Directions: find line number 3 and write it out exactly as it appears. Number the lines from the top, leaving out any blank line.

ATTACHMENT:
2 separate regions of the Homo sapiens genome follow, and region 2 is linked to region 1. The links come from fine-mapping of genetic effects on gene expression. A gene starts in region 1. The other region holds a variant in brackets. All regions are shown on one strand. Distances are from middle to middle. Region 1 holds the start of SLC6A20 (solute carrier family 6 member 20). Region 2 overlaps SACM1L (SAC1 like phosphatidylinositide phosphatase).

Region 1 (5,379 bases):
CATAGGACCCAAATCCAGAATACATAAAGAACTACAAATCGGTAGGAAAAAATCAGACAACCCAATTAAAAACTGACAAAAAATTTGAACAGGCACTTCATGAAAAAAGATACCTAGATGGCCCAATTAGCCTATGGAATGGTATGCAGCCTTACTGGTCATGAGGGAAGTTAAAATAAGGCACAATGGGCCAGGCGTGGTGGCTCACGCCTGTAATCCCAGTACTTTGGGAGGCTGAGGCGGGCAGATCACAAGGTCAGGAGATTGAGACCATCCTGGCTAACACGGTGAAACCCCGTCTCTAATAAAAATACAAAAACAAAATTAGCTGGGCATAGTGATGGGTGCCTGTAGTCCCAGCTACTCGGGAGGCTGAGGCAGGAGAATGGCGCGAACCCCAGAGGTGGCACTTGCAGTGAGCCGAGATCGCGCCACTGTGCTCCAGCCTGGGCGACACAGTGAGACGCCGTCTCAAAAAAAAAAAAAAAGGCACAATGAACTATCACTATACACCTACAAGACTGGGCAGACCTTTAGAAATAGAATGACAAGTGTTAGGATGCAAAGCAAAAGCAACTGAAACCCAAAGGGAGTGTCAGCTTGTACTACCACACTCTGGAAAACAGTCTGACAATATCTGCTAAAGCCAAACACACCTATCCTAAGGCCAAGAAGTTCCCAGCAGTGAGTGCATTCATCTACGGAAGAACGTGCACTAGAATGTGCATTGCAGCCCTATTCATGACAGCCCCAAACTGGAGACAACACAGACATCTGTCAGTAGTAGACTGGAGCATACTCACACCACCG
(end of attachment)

CATAGGACCCAAATCCAGAATACATAAAGAACTACAAATCGGTAGGAAAAAATCAGACAACCCAATTAAAAACTGACAAAAAATTTGAACAGGCACTTCATGAAAAAAGATACCTAGATGGCCCAATTAGCCTATGGAATGGTATGCAGCCTTACTGGTCATGAGGGAAGTTAAAATAAGGCACAATGGGCCAGGCGTGGTGGCTCACGCCTGTAATCCCAGTACTTTGGGAGGCTGAGGCGGGCAGATCACAAGGTCAGGAGATTGAGACCATCCTGGCTAACACGGTGAAACCCCGTCTCTAATAAAAATACAAAAACAAAATTAGCTGGGCATAGTGATGGGTGCCTGTAGTCCCAGCTACTCGGGAGGCTGAGGCAGGAGAATGGCGCGAACCCCAGAGGTGGCACTTGCAGTGAGCCGAGATCGCGCCACTGTGCTCCAGCCTGGGCGACACAGTGAGACGCCGTCTCAAAAAAAAAAAAAAAGGCACAATGAACTATCACTATACACCTACAAGACTGGGCAGACCTTTAGAAATAGAATGACAAGTGTTAGGATGCAAAGCAAAAGCAACTGAAACCCAAAGGGAGTGTCAGCTTGTACTACCACACTCTGGAAAACAGTCTGACAATATCTGCTAAAGCCAAACACACCTATCCTAAGGCCAAGAAGTTCCCAGCAGTGAGTGCATTCATCTACGGAAGAACGTGCACTAGAATGTGCATTGCAGCCCTATTCATGACAGCCCCAAACTGGAGACAACACAGACATCTGTCAGTAGTAGACTGGAGCATACTCACACCACCG